Are all batteries initially supplied for Tesla powered from solar - derived electric sources?
Are the charging stations similarly sourced?
Not clear what you are asking in your first question but the answer to your second question is no. They are trying to introduce solar powered Tesla superchargers but not all are. Exactly how many are I did not know but there may be many here that may be able to answer you.
The Gigafactory is powered solely from renewable sources. I do not know the state of charge when the batteries are shipped to Freemont.
I think Tesla is your best bet to get what you described, but I do not know if they are there yet with the final charge in Freemont.
How exactly do you ask Tesla a question?
You can try the contact link at the bottom of every page to ask Tesla a direct question. You question may not always be answered (trade secret, legal, don't know, etc.) . Questions in the forums are rarely answered by Tesla (perhaps one in 100,000 or so).
As to how cells are initially powered, it may be powered when first created by the chemicals used (i.e. no charging). If they are charged, it is likely from the Japanese power grid.
Only a few charging stations are solar powered (less than 10%). As to how the other amount is sourced, it depending on the utility. In the USA, the heaviest Supercharger useage is in California, which has a high percentage of renewables in grid power. This is a mix of solar, geothermal, hydro and nuclear.
Not sure that Sparks is using solar yet to charge the batteries from the GF.
Only one Atomic Power Plant left in California - Diablo Canyon.
Too expensive to build, not very reliable, earthquakes a recognized danger.
Seems down times 40-25% see page 42https://www.hks.harvard. edu/hepg/Papers/EIA_Nuclear_Outlook_94.pdf
The gigafactory is 100% powered by grid power. Tesla negotiated a reduced rate from Nevada, which caused a rate increase for all residents to make up the difference.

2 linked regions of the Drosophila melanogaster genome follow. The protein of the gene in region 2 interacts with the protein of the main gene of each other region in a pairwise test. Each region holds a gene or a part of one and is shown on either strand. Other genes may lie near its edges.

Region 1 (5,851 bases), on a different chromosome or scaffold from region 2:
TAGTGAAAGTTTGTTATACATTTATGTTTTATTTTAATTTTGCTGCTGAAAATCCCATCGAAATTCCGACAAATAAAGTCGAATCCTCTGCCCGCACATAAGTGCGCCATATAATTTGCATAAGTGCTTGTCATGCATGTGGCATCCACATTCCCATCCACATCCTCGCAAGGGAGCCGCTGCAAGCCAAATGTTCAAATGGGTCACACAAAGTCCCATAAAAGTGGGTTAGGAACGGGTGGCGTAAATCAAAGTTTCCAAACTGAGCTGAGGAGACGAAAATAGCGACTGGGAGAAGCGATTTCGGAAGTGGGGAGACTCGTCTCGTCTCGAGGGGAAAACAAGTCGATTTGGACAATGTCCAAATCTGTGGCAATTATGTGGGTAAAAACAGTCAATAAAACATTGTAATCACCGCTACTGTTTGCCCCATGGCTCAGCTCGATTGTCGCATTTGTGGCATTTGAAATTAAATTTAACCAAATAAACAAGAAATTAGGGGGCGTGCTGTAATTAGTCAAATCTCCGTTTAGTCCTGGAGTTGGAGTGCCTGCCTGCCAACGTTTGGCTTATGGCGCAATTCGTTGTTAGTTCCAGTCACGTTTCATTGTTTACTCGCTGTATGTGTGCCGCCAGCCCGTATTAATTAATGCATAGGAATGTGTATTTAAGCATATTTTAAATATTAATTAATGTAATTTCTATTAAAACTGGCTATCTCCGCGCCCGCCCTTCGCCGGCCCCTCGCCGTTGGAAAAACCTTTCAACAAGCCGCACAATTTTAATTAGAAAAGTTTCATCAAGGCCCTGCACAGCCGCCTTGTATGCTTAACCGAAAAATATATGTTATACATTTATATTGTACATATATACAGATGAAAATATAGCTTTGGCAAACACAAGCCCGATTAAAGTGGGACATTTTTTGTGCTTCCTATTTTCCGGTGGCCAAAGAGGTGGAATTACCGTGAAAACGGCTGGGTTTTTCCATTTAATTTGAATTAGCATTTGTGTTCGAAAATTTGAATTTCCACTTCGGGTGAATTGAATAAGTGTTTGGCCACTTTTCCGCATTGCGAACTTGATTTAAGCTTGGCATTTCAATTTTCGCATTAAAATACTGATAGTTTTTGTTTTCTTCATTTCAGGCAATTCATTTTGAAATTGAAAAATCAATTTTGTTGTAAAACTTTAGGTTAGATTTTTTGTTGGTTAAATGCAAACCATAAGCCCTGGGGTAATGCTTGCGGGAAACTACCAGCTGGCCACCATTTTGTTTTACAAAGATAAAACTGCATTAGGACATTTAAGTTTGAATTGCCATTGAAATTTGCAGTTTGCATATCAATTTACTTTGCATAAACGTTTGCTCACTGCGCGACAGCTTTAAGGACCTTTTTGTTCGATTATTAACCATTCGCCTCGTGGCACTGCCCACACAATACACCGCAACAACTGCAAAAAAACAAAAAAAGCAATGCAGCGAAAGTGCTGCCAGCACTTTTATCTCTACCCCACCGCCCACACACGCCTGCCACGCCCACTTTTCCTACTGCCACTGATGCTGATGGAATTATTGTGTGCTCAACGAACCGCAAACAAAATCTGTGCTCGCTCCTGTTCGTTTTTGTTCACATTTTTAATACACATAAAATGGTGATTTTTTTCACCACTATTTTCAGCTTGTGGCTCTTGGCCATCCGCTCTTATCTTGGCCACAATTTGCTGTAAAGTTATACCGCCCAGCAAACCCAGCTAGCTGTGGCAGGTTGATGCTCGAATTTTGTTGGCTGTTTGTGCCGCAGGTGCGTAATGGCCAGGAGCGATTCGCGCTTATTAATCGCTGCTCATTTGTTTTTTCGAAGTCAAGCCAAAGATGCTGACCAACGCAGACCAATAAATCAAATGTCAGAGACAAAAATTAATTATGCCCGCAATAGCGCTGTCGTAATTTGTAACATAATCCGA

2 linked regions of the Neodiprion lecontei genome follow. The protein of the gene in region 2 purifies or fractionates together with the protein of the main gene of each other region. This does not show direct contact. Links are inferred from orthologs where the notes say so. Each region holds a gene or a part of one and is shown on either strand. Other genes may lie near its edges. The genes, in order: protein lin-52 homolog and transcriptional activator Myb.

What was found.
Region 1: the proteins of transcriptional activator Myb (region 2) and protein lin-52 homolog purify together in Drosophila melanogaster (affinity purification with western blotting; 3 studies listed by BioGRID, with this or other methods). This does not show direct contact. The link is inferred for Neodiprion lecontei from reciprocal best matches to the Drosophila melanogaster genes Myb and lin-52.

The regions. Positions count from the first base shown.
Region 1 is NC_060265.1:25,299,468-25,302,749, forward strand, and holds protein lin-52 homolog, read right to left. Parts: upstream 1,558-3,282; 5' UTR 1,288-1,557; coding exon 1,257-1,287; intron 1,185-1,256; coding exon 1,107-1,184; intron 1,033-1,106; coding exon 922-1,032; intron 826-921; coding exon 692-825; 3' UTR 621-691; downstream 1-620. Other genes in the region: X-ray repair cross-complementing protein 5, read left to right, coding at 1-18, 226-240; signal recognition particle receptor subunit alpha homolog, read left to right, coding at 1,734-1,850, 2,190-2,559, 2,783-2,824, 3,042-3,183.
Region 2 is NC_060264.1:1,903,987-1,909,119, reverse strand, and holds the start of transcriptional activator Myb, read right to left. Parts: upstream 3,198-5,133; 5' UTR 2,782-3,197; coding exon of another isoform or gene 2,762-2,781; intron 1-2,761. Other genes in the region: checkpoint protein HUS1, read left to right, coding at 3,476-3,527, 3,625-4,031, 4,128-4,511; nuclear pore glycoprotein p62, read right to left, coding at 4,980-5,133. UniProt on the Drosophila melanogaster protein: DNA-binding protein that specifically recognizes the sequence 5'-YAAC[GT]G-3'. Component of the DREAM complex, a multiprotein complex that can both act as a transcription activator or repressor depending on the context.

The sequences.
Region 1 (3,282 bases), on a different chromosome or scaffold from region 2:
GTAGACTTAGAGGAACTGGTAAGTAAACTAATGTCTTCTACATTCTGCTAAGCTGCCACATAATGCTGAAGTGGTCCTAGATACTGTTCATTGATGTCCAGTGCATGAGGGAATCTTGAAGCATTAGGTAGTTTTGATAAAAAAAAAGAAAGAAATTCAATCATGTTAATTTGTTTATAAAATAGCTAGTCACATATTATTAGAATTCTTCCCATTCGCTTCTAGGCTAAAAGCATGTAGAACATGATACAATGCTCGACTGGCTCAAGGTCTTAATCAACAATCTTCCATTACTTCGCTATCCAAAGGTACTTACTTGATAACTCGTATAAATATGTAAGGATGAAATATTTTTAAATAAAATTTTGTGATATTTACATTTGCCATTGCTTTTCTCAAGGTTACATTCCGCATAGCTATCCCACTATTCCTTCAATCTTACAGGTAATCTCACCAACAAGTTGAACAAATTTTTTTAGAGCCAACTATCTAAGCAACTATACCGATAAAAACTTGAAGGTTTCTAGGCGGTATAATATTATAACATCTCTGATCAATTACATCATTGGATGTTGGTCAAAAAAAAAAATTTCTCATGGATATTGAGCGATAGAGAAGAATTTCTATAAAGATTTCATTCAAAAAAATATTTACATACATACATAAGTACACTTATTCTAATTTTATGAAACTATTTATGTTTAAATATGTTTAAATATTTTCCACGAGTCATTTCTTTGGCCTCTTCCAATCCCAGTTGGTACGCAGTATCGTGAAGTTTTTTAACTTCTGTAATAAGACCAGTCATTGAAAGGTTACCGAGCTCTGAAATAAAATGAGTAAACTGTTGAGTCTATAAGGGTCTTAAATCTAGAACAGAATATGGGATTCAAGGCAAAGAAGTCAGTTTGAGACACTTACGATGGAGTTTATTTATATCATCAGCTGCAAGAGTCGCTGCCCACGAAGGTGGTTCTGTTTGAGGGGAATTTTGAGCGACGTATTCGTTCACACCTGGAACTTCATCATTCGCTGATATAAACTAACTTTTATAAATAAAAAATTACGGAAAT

There is one fake solar super-charger. There will never be solar powered supercharging, at least not in populated areas. The amount of power needed is just too high. If you were to install enough PV, (several acres) then you would also need to install a boatload of batteries, unless charging is only going to take place during 25% of the day.
To the OP, the initial battery charge, and all subsequent charging, will be done from the grid for the foreseeable future.
+1 @McLary is correct. sustainable energy sources are the goal but only a very few places in the world have reached that state. @Bighorn is correct. The Gigafactory has zero solar cells on it or near it as far as I can see from the photos. One hopes that the roof will be strong enough to support that added load when they get installed.
If they build a car factory on top of a mountain, they could roll cars out the door and deliver them with some charge at the bottom of the mountain. Mount Everest as a site could provide maybe 50 kWh of potential energy to a Model S if delivered at sea level.😎
But the issue with building a factory at the top of a mountain is the cost to get the raw materials up the mountain. The cost for that would be much higher than the amount of power needed to charge the battery in a car.
Perpetual motion conveyor belt....weight of the cars coming down the mountain counters the weight being hauled up. Build the cars with bigger batteries please, for more weight.....so more parts can get up the mountain :)......
With more steel on the Model 3, they can start moving things up the mountain with magnets.
Gigafactory is planned to produce enough renewable energy to run the entire factory, they are focusing now on the factory portion...power generation can come later.
In August, Solar City produced enough power to charge the worldwide Tesla fleet at that time: http://blog.solarcity.com/solarcity-customers-just-produced-enough-energ...
While there is certainly only an indirect coupling between that production and EV usage of electricity, it shows the trend is running in the right direction.